Subsequently, the platinum stage was thermally decoupled from the copper stage and the field was reduced. Eventually, in external fields of B ≤ 0.05 mT, the temperature of the nuclear spin system of platinum reached 0.3 μ. In these fields (B ≤ 0.05 mT) the temperature of the nuclei, Tnuclear , was lower than the temperature of the conduction electrons Telectron .
If the adiabatic demagnetisation was stopped at somewhat higher fields, for example 2.5 mT, nuclear temperatures of (0.8 ± 0.2) μK could be measured directly after demagnetisation. Taking the measured heat leak of (12 ± 2) pW into the platinum sample into account and the measured Korringa constant k = (7 ± 3) mKs for platinum in these fields, the temperature of the conduction electrons has to be below 2 μK.
During the next three hours after finishing the demagnetisation the conduction electrons stayed below 3 μK. The small value of 7 mKs for the Korringa constant, in contrast to its literature value of 30 mKs, is caused by magnetic impurities.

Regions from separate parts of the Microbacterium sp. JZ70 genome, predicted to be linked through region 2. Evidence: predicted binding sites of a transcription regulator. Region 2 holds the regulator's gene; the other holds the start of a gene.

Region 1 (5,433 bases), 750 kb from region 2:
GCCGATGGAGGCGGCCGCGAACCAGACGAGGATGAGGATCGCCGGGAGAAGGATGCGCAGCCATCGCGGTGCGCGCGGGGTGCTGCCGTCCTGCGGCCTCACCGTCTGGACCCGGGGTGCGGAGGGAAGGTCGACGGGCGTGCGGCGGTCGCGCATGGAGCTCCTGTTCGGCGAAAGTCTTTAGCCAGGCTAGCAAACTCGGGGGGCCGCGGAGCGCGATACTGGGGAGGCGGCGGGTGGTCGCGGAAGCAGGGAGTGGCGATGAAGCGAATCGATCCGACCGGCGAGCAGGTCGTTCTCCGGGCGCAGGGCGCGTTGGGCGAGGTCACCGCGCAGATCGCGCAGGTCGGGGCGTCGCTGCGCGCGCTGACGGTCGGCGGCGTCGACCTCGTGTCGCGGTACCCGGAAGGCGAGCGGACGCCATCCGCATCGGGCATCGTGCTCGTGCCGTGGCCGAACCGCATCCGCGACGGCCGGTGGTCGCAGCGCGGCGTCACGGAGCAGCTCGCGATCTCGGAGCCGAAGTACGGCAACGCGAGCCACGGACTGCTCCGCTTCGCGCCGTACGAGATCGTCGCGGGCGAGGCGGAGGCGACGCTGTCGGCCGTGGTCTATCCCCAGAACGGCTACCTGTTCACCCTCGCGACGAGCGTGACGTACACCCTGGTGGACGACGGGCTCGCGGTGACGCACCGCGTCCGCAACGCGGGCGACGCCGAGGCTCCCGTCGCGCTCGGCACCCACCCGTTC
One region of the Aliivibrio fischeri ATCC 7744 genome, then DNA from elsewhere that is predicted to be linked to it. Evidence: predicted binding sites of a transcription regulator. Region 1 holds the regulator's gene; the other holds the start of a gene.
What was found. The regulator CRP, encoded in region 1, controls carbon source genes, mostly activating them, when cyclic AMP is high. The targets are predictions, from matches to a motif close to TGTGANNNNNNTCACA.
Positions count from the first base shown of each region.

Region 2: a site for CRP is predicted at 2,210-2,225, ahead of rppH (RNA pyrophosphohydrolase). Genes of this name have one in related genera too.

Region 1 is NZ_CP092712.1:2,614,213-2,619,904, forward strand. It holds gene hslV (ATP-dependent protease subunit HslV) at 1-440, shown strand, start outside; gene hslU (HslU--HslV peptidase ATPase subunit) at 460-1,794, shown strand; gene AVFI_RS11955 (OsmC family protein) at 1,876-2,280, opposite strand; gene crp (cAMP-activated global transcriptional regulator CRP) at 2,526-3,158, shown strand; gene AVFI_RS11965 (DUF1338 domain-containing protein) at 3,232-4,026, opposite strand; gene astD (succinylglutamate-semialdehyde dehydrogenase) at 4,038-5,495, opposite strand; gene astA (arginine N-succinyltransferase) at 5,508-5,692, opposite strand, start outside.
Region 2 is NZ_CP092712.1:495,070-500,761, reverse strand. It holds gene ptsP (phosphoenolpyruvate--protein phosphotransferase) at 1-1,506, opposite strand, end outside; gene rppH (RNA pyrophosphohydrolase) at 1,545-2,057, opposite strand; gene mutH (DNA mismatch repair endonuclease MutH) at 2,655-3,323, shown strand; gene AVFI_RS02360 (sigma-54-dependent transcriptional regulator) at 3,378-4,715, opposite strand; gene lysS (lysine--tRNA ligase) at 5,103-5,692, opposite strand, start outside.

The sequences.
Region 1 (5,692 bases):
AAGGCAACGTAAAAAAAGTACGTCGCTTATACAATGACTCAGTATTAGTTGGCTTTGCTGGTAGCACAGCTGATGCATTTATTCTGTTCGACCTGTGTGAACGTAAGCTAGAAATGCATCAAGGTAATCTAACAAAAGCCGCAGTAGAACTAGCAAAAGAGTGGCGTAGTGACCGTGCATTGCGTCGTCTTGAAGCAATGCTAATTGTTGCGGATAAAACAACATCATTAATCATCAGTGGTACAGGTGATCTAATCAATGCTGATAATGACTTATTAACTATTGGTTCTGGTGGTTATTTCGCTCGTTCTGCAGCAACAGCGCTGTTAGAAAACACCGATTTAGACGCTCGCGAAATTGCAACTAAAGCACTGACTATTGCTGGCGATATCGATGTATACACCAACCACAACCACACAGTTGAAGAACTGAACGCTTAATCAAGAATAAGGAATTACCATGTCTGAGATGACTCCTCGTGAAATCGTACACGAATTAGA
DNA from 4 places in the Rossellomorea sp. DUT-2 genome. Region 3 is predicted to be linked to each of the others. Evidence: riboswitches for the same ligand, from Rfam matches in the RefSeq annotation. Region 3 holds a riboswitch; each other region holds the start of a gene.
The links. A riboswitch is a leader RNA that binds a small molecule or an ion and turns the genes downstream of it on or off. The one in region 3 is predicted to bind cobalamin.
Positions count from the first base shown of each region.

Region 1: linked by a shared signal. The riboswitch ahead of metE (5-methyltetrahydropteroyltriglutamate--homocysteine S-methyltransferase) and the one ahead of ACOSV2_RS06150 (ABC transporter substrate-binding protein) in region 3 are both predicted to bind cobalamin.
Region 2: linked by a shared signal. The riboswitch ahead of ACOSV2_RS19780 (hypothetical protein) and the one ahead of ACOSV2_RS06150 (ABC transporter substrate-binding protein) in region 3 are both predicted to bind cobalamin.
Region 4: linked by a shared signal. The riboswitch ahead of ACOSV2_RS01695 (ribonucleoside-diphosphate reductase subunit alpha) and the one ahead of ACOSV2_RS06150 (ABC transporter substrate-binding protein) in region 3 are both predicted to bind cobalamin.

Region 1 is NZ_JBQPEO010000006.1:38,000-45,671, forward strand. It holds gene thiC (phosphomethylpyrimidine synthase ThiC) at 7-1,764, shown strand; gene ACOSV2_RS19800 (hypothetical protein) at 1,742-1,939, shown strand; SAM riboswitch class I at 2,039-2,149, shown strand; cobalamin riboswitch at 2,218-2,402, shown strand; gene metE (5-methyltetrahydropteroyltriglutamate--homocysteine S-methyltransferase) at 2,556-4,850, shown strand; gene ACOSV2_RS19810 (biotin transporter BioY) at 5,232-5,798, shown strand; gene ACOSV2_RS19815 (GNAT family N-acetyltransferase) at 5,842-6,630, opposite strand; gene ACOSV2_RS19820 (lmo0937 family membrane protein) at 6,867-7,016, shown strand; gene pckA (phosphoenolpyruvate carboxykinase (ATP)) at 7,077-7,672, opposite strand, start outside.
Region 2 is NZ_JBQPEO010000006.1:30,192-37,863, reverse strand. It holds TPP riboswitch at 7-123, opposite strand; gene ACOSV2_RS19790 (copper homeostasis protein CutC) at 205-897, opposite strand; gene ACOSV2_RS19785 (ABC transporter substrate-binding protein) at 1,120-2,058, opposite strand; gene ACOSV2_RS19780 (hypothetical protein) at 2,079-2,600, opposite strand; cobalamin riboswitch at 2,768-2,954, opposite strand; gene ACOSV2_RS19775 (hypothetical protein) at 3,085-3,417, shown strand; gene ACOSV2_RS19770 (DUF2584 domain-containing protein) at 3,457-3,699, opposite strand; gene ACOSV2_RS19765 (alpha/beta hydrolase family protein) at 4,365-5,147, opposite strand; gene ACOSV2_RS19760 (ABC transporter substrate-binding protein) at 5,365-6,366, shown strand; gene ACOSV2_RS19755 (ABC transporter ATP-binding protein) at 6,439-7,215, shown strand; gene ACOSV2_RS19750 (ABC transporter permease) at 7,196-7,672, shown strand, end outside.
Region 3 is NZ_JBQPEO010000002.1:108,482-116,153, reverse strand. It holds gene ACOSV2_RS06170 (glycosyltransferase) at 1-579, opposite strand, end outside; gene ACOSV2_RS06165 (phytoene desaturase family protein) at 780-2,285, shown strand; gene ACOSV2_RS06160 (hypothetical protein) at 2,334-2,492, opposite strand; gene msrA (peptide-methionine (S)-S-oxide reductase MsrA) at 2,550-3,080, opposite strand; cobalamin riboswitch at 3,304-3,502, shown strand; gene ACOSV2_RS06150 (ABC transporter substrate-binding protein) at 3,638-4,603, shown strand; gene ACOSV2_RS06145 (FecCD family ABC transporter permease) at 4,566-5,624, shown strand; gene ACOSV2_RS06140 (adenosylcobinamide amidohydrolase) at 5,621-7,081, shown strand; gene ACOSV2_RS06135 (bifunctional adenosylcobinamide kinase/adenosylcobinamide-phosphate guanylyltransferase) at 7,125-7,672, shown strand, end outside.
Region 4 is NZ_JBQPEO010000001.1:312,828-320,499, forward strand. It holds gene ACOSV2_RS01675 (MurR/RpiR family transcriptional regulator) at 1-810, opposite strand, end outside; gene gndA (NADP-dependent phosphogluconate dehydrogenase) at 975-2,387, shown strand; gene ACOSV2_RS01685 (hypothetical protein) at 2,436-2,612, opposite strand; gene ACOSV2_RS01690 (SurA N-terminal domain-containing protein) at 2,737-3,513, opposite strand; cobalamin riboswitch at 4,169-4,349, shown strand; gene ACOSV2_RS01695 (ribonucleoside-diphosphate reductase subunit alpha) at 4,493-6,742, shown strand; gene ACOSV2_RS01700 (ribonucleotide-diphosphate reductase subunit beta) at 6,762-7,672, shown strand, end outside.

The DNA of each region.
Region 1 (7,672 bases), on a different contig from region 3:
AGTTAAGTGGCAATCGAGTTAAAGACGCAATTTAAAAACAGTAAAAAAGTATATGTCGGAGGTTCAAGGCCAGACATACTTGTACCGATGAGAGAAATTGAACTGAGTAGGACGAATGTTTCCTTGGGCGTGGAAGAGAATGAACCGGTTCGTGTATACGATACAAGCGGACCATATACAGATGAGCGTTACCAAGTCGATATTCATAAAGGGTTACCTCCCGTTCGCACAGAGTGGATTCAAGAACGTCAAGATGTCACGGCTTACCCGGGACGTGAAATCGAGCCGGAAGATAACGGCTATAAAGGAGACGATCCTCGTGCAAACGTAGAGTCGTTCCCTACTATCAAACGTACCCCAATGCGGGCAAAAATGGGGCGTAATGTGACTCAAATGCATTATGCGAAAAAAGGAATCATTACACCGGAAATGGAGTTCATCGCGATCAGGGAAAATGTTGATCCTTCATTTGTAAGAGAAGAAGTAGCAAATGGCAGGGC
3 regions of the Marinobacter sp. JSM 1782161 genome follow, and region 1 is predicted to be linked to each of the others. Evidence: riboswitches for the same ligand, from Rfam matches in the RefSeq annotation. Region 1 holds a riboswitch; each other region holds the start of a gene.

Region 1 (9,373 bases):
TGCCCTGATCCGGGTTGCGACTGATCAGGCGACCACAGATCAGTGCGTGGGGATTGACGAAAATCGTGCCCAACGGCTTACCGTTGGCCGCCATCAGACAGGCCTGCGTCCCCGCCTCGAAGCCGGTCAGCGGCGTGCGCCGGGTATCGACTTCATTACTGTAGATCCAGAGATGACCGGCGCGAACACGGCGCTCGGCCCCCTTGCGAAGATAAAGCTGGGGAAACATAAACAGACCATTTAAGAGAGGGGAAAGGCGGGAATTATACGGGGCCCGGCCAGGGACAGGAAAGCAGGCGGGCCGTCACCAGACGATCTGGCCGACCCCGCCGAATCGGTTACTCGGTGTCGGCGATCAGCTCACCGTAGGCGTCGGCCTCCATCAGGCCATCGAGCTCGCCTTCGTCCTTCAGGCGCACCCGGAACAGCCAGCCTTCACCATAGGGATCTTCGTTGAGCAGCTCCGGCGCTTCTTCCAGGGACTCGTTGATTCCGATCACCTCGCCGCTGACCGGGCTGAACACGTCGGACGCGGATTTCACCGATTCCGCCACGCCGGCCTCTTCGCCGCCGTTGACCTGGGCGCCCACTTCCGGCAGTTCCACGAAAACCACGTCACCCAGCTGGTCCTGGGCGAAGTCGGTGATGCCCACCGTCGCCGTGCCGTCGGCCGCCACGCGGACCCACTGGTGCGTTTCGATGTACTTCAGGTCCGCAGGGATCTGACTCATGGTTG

Measurement of the Platinum Temperature
The temperature of the platinum was determined from the magnetisation of its nuclear spin system, using pulsed nuclear magnetic resonance (NMR) in fields B ≥ 2.5 mT and the AC susceptibility technique in fields B = (0 ± 0.05) mT. At temperatures of ≥ 20 μK the NMR signal was calibrated against an independent platinum-wire-NMR thermometer, which is itself calibrated against the paramagnetic susceptibility of a PdFex sample at temperatures T ≥ 10 mK (1).
For the temperature calibration we assume that the magnetisation, detected by the NMR signal and the measurement of nuclear AC sus-ceptibility, follows a Curie law (X ~ 1/Tnuclear ) at low polarisation. If it follows a Curie-Weiss law (X ~1/(Tnuclear -Θn )), we would have to correct our temperature scale by Θ (see below).